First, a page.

Ahead of a likely June 4 meet of the OPEC members and its Russia-led allies, both US and Brent crude futures scheduled to be expired on July, open up the Monday market sharply higher in the early Asia-Pacific trading hours with both of the futures’ prices surging just a notch shy of 1 per cent, as investors’ optimism appear to be bolstered over hopes of further output cut alongside a falling US crude production.
Aside from that, Friday’s remarks of the US President Donald Trump regarding the recent round of US-China spat on Hong Kong issue, seemed to be less threatening than initially feared, which in effect had added to further hopes as well.
Besides, encouraging signs of recovery of the Chinese economy in May had fleshed up investors’ bet over riskier assets, as the US Dollar index (DXY) measured against a basket of six major currencies alongside the key US stock indices’ futures had opened up the Monday market broadly lower.
Crude oil opens higher after record monthly gain on May
Apart from that, latest upsurge in crude oil futures’ prices came against the backdrop of a roughly 5 per cent rise of both US and UK crude futures’ prices on Friday, while the US WTI (West Texas Intermediate) crude oil futures’ prices logged an all-time high monthly gain of 88 per cent after plunging into a negative territory for the first time on record and the UK crude futures’ prices had reported a 40 per cent monthly rise at its strongest rebound since the March of 1999.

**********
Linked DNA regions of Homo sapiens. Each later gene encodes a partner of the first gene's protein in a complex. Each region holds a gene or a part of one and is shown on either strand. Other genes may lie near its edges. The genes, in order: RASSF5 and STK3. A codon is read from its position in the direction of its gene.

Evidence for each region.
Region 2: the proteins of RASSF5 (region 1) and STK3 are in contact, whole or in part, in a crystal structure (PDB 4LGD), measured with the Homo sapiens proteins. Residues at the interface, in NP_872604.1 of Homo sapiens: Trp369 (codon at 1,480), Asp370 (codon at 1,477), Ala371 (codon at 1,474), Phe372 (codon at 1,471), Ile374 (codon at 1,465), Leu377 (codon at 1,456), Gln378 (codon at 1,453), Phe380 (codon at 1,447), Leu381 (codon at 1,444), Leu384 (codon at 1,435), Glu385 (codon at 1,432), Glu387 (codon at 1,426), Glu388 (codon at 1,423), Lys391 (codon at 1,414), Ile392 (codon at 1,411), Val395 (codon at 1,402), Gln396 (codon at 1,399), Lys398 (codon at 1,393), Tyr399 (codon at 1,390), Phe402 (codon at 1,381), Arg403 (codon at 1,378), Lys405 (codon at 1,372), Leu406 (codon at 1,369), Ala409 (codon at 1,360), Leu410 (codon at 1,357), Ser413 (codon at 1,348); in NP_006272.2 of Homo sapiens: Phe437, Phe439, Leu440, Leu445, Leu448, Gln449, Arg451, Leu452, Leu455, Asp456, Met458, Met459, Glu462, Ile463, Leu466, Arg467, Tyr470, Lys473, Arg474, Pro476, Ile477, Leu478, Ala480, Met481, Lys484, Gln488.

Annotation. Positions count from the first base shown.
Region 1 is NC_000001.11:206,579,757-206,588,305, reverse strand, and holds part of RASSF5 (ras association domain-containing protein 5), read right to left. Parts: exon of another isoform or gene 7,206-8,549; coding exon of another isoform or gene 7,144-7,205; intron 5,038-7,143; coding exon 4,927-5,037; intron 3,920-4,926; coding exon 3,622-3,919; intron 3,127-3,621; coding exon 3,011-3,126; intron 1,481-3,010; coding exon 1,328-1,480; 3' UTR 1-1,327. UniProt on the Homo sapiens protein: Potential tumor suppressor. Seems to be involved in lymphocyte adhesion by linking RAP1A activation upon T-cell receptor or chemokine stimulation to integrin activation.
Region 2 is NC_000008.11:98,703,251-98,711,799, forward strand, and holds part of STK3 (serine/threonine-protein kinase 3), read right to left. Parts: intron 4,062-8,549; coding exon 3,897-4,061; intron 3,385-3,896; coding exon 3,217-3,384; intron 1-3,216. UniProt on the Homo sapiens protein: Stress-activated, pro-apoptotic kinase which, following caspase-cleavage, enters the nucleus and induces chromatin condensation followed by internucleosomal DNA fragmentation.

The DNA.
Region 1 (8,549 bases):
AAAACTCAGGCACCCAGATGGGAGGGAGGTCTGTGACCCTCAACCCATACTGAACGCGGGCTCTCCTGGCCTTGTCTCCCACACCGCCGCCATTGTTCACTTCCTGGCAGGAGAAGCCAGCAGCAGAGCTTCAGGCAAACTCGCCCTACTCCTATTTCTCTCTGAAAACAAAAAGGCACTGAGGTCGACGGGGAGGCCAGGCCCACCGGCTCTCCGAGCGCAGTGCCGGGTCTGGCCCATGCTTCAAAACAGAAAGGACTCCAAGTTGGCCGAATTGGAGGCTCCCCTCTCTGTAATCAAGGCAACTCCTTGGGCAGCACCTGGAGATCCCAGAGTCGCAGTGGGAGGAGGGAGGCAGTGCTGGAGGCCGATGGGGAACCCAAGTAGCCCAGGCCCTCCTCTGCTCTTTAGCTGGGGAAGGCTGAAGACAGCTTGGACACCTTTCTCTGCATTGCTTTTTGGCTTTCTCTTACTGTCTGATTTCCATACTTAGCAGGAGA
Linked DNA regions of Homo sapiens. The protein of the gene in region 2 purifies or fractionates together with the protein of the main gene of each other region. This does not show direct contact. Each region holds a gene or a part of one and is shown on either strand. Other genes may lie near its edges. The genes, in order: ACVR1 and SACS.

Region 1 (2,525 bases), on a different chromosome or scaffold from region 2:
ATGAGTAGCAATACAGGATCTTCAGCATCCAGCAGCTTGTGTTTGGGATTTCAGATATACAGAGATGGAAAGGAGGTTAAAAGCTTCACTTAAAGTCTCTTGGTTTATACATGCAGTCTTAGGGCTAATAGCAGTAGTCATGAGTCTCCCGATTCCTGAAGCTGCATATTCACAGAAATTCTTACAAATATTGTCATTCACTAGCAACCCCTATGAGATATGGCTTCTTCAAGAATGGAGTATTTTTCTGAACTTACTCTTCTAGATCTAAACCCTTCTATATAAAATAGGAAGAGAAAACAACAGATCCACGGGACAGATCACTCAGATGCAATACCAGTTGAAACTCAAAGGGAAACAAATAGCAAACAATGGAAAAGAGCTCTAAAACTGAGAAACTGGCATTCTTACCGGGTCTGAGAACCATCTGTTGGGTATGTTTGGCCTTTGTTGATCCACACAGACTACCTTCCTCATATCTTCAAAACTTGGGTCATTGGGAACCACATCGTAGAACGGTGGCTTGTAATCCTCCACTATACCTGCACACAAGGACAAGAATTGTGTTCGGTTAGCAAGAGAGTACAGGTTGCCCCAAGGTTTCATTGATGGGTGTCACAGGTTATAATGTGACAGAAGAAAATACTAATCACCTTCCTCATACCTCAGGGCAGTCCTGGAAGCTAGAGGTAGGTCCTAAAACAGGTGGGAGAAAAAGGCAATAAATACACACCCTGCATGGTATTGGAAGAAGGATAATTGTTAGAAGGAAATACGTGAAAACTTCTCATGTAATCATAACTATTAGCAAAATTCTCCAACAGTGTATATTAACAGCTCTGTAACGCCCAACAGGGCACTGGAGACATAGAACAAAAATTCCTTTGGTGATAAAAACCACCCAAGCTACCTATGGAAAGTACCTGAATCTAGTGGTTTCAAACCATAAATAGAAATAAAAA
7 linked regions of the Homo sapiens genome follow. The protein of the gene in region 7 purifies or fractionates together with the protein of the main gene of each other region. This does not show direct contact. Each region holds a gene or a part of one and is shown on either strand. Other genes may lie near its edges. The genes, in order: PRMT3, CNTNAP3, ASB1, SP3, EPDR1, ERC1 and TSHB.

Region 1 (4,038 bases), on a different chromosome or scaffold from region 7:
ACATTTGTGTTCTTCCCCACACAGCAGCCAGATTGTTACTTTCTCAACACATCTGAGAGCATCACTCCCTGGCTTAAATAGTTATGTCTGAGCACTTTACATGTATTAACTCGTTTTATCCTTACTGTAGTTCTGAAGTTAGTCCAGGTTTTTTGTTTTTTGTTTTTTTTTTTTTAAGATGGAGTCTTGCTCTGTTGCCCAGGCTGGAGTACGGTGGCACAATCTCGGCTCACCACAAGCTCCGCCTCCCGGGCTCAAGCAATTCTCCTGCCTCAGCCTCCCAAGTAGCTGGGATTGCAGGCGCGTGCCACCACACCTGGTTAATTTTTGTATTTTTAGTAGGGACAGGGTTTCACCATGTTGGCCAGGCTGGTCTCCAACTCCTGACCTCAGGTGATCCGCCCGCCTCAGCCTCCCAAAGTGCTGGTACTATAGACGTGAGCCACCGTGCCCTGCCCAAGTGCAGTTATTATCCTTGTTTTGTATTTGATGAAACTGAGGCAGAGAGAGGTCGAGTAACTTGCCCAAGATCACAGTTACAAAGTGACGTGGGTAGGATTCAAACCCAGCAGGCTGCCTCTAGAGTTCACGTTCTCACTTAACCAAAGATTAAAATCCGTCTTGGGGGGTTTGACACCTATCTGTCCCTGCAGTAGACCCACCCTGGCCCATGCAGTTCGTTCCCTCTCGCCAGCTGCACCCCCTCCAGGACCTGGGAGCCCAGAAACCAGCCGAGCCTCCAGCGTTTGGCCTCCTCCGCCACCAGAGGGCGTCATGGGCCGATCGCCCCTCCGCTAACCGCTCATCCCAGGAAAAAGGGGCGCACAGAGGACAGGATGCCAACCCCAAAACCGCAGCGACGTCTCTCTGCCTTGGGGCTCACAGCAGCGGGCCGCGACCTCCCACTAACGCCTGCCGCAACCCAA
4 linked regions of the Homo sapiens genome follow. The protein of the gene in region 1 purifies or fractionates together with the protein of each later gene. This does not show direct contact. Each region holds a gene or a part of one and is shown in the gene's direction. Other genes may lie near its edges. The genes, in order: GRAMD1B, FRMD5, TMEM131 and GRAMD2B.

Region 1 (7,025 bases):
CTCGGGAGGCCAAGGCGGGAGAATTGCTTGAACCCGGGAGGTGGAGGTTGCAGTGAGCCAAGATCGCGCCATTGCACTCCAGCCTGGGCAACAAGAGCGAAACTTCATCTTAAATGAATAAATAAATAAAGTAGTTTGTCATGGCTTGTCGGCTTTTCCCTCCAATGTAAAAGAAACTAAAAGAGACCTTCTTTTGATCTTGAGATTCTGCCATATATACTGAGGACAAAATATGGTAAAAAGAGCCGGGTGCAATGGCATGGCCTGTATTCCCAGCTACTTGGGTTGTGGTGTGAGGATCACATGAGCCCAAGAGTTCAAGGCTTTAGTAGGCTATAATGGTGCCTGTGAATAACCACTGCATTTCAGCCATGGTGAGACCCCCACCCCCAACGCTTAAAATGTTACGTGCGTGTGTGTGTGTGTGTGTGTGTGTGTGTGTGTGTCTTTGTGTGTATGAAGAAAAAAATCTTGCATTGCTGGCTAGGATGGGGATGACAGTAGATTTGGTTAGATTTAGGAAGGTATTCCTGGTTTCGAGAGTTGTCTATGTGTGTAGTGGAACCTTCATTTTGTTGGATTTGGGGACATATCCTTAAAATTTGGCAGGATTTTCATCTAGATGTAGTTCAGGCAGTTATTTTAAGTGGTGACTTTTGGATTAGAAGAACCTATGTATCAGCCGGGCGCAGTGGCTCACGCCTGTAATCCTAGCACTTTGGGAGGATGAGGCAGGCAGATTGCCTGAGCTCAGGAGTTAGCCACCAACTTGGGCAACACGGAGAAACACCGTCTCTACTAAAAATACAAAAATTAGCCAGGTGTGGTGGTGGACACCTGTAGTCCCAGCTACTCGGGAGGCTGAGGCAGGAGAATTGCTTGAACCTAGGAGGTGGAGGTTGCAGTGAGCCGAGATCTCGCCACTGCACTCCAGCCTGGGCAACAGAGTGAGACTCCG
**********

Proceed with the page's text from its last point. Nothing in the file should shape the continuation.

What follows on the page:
Besides, as investors’ optimism ramped up after Trump Administration’s response on China’s newly imposed National security law had been contemplated as less-lethal for the global money markets than initially feared, a partner at Again Capital in New York, John Kilduff said on Friday’s market closure, “There was a lot of nervousness going into this press conference, so it looks like the worst case scenario doesn’t appear to be emerging.
” On top of that, crude oil futures’ prices would likely to be supported by a record-low number of US drilling rigs amid a multi-year low crude oil prices, while optimisms over the June 4 OPEC+ meet, which has every potentiality to bring in a record output cut, appear to have eased impacts of the pandemic-led demand concerns, suggested analysts.